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Some guidance from the Italian Courts on the distinctiveness of English terms in Italy.

In its ruling of 16 October 2014, the Milan Business Court held that the use and registration of later trademark STREETFOODONTHEROAD was not in violation of the earlier trademark FOOD ON THE ROAD for identical services since, in the view of the Court, in light of the only at most minimal distinctiveness attributable to the terms FOOD ON THE ROAD per se, the different elements were enough to avoid a likelihood of confusion. At the same time, the Rome Court held that the mark GORGEOUS is confusingly similar to GORGEOUS IBIZA in light of the distinctiveness in Italy of the term GORGEOUS.




The Milan Business Court in its recent decision held that the use and registration of later trademark STREETFOODONTHEROAD (fig.) for, amongst others, food and drink services, was not in violation of the earlier trademark FOOD ON THE ROAD (fig.) for restaurant services in class 43 since, in the view of the court, in light of the very weak (if any) distinctiveness attributable to the terms ON THE ROAD (also being the title of a famous American novel) and FOOD ON THE ROAD, the differences between the signs at stake (i.e. the figurative elements and the term STREET) were sufficient to avoid a likelihood of confusion on the market.


On the other hand, in its decision handed down on 21 February earlier this year, the Rome Court had held the mark GORGEOUS (word) confusingly similar to GORGEOUS IBIZA (word) for a variety of products and services (in particular all goods and services in classes 3, 9, 14, 16, 18, 25 and 41 were claimed), given the distinctiveness of the term GORGEOUS in Italy.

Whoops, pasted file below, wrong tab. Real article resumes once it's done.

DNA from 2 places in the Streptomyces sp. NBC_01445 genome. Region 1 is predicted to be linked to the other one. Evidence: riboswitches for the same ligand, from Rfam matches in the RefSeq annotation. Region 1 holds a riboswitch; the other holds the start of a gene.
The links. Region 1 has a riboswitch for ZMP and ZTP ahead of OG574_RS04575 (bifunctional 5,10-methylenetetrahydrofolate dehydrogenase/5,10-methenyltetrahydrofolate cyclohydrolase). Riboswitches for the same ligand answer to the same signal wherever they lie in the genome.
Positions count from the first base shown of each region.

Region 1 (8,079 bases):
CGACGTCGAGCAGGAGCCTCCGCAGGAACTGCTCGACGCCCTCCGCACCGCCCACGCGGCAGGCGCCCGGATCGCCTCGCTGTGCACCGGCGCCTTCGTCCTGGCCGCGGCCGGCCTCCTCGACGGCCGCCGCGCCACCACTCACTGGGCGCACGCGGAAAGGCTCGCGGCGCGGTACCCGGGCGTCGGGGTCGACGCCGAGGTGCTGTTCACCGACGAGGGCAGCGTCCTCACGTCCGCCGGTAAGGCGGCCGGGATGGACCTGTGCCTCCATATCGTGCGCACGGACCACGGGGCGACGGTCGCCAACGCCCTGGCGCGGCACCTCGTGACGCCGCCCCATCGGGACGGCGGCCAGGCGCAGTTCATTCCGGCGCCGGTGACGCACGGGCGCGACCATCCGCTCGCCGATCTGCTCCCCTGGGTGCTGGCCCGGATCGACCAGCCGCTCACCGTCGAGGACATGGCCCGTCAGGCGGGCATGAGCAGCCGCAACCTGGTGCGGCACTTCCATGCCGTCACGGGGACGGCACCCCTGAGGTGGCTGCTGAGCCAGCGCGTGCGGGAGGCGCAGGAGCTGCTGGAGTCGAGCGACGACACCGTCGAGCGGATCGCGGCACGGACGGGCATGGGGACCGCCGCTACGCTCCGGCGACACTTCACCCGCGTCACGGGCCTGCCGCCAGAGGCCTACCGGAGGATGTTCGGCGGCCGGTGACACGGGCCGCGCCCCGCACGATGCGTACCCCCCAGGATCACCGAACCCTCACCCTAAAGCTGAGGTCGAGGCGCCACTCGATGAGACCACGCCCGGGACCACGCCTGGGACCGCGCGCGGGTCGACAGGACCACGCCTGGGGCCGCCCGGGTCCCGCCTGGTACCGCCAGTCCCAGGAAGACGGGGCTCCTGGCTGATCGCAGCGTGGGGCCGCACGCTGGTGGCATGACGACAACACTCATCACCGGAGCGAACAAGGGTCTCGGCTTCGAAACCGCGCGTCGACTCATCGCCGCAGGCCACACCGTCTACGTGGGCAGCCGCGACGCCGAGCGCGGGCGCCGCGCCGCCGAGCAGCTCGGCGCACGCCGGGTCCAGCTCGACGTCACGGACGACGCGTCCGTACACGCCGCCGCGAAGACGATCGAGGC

In particular, the case was lodged by the owner of, amongst others, a prior Italian mark consisting exclusively of the term GORGEOUS who had used them as of 1999 - and applied for trademark registrations for the same with the Italian PTO in 2001-, for night-time entertainment for a gay-public.

However, the defendant, owner of the later CTM for GORGEOUS IBIZA, effectively proved in court that the claimant had been employed by her in 1997 as PR agent, to promote a night-time gay event in Rome under the name GORGEOUS IBIZA. Due to the success of the event, the use of the GORGEOUS IBIZA sign had been subsequently continued on a more than local level in the Italian territory, and had even acquired a reputation for a significant part of the relevant public.

According to the Rome Court, the term GORGEOUS is distinctive, and not descriptive, nor of common use, for the services at hand. In addition, in the view of the Court, even a term that has become of common use (which according to the Court, was however not the case in the dispute at hand), can constitute a valid trademark where its meaning does not have any relation to the generic name of the products/services claimed and/or with the descriptive indications that may serve to designate a characteristic of the goods and services in question.

As a consequence, the Court upheld the prior de-facto (unregistered) trademark rights in the GORGEOUS IBIZA sign of the defendant as well as the defendant’s counterclaim for a declaration of nullity of the claimant’s mark for lack of novelty, thereby ordering the cancellation of the claimant’s Italian trademark registration No 986703 GORGEOUS in its entirety from the Italian Register.


While in the past English words, even if descriptive in their language of origin, were quite easily held to have distinctiveness in Italy given the rather limited knowledge of the English language of the average Italian public, nowadays they will no longer always be held sufficient to be inherently adapted to distinguish goods from those of a competitor, in the Italian territory. Therefore, English words will not necessarily pass the trademark distinctiveness test in Italy.

Posted by: Edith Van den Eede @ 18.41
Tags: Italy, distinctiveness, distinctive character; english terms in Italy, unregistered trade mark, de facto trade mark,
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